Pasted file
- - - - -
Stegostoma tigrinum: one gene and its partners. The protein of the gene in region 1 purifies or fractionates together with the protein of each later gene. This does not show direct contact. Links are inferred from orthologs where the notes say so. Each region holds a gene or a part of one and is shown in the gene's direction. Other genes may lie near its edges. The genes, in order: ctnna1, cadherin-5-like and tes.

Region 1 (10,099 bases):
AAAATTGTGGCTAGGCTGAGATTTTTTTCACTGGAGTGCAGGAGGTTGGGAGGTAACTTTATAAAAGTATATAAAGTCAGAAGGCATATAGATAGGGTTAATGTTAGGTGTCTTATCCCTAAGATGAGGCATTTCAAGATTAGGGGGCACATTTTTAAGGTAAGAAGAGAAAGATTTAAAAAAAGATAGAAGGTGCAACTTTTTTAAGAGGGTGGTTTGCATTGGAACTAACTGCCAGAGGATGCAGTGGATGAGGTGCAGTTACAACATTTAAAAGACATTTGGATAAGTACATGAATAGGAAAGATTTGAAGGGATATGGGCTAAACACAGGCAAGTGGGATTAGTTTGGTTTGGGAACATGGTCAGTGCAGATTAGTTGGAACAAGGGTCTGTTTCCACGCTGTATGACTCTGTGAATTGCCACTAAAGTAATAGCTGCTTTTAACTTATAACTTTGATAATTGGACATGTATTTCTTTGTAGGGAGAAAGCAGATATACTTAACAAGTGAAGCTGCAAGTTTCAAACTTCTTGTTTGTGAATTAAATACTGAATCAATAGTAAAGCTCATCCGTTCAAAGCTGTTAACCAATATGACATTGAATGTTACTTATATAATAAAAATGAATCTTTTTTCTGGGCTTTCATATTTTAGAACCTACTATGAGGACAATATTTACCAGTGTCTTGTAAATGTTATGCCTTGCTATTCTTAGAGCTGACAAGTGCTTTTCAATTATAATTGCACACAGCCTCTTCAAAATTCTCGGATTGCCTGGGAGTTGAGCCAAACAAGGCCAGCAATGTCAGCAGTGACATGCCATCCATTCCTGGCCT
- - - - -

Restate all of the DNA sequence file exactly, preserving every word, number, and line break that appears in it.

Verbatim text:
Stegostoma tigrinum: one gene and its partners. The protein of the gene in region 1 purifies or fractionates together with the protein of each later gene. This does not show direct contact. Links are inferred from orthologs where the notes say so. Each region holds a gene or a part of one and is shown in the gene's direction. Other genes may lie near its edges. The genes, in order: ctnna1, cadherin-5-like and tes.

Region 1 (10,099 bases):
AAAATTGTGGCTAGGCTGAGATTTTTTTCACTGGAGTGCAGGAGGTTGGGAGGTAACTTTATAAAAGTATATAAAGTCAGAAGGCATATAGATAGGGTTAATGTTAGGTGTCTTATCCCTAAGATGAGGCATTTCAAGATTAGGGGGCACATTTTTAAGGTAAGAAGAGAAAGATTTAAAAAAAGATAGAAGGTGCAACTTTTTTAAGAGGGTGGTTTGCATTGGAACTAACTGCCAGAGGATGCAGTGGATGAGGTGCAGTTACAACATTTAAAAGACATTTGGATAAGTACATGAATAGGAAAGATTTGAAGGGATATGGGCTAAACACAGGCAAGTGGGATTAGTTTGGTTTGGGAACATGGTCAGTGCAGATTAGTTGGAACAAGGGTCTGTTTCCACGCTGTATGACTCTGTGAATTGCCACTAAAGTAATAGCTGCTTTTAACTTATAACTTTGATAATTGGACATGTATTTCTTTGTAGGGAGAAAGCAGATATACTTAACAAGTGAAGCTGCAAGTTTCAAACTTCTTGTTTGTGAATTAAATACTGAATCAATAGTAAAGCTCATCCGTTCAAAGCTGTTAACCAATATGACATTGAATGTTACTTATATAATAAAAATGAATCTTTTTTCTGGGCTTTCATATTTTAGAACCTACTATGAGGACAATATTTACCAGTGTCTTGTAAATGTTATGCCTTGCTATTCTTAGAGCTGACAAGTGCTTTTCAATTATAATTGCACACAGCCTCTTCAAAATTCTCGGATTGCCTGGGAGTTGAGCCAAACAAGGCCAGCAATGTCAGCAGTGACATGCCATCCATTCCTGGCCT